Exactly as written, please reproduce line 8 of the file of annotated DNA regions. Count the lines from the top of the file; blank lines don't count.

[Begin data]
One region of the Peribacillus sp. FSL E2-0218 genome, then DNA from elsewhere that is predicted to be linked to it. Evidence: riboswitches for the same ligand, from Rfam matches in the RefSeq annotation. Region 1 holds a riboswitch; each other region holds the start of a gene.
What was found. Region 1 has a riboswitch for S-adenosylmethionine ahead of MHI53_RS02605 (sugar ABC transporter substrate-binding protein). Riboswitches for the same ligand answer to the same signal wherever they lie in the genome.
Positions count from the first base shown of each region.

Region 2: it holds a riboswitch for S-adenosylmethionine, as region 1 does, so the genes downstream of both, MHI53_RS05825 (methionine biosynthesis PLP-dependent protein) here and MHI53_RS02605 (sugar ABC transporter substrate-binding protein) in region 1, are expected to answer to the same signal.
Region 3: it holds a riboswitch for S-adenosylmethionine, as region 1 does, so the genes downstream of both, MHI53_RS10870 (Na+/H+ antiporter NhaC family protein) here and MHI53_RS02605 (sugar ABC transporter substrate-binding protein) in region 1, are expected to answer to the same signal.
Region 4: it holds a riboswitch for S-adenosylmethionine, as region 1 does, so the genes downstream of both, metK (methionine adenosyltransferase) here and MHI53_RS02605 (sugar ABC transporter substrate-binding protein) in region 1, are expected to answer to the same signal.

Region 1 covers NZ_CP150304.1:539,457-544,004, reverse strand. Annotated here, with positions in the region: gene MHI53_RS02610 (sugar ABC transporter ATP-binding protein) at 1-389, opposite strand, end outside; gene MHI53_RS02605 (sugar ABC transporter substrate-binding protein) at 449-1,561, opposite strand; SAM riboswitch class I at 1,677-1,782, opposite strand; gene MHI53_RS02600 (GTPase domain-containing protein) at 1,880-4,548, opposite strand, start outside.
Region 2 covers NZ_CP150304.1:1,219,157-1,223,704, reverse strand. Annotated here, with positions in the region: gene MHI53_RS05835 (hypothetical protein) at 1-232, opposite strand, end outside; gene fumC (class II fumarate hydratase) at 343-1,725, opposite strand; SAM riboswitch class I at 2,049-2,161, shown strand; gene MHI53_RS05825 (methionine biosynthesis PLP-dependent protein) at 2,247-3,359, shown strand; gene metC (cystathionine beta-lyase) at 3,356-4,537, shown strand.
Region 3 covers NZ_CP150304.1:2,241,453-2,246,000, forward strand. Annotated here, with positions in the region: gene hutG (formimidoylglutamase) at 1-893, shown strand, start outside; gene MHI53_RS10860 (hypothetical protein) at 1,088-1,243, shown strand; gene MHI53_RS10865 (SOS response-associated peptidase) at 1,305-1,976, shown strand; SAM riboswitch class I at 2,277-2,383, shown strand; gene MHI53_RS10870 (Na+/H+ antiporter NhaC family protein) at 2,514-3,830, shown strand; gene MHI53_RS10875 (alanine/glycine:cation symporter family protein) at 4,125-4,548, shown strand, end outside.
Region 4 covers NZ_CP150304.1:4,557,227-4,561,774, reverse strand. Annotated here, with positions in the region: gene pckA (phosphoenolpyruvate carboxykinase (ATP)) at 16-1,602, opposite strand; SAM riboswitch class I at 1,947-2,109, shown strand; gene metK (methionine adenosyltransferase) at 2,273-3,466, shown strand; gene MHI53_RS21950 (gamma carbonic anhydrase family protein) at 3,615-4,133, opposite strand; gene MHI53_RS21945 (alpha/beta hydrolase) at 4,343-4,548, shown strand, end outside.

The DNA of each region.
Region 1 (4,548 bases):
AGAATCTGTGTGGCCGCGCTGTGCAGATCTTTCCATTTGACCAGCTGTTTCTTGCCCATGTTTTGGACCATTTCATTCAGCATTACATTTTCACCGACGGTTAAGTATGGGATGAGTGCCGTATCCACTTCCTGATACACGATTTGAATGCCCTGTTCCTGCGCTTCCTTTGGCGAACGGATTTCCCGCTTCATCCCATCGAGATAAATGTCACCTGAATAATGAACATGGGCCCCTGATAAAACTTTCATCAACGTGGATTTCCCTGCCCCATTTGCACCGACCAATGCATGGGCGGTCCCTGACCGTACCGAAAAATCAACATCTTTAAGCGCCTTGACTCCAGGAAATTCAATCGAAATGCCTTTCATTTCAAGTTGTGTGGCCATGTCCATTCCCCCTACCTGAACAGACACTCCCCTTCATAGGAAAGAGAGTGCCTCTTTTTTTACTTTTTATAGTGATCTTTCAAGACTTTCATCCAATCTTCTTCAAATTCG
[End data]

Region 2 covers NZ_CP150304.1:1,219,157-1,223,704, reverse strand. Annotated here, with positions in the region: gene MHI53_RS05835 (hypothetical protein) at 1-232, opposite strand, end outside; gene fumC (class II fumarate hydratase) at 343-1,725, opposite strand; SAM riboswitch class I at 2,049-2,161, shown strand; gene MHI53_RS05825 (methionine biosynthesis PLP-dependent protein) at 2,247-3,359, shown strand; gene metC (cystathionine beta-lyase) at 3,356-4,537, shown strand.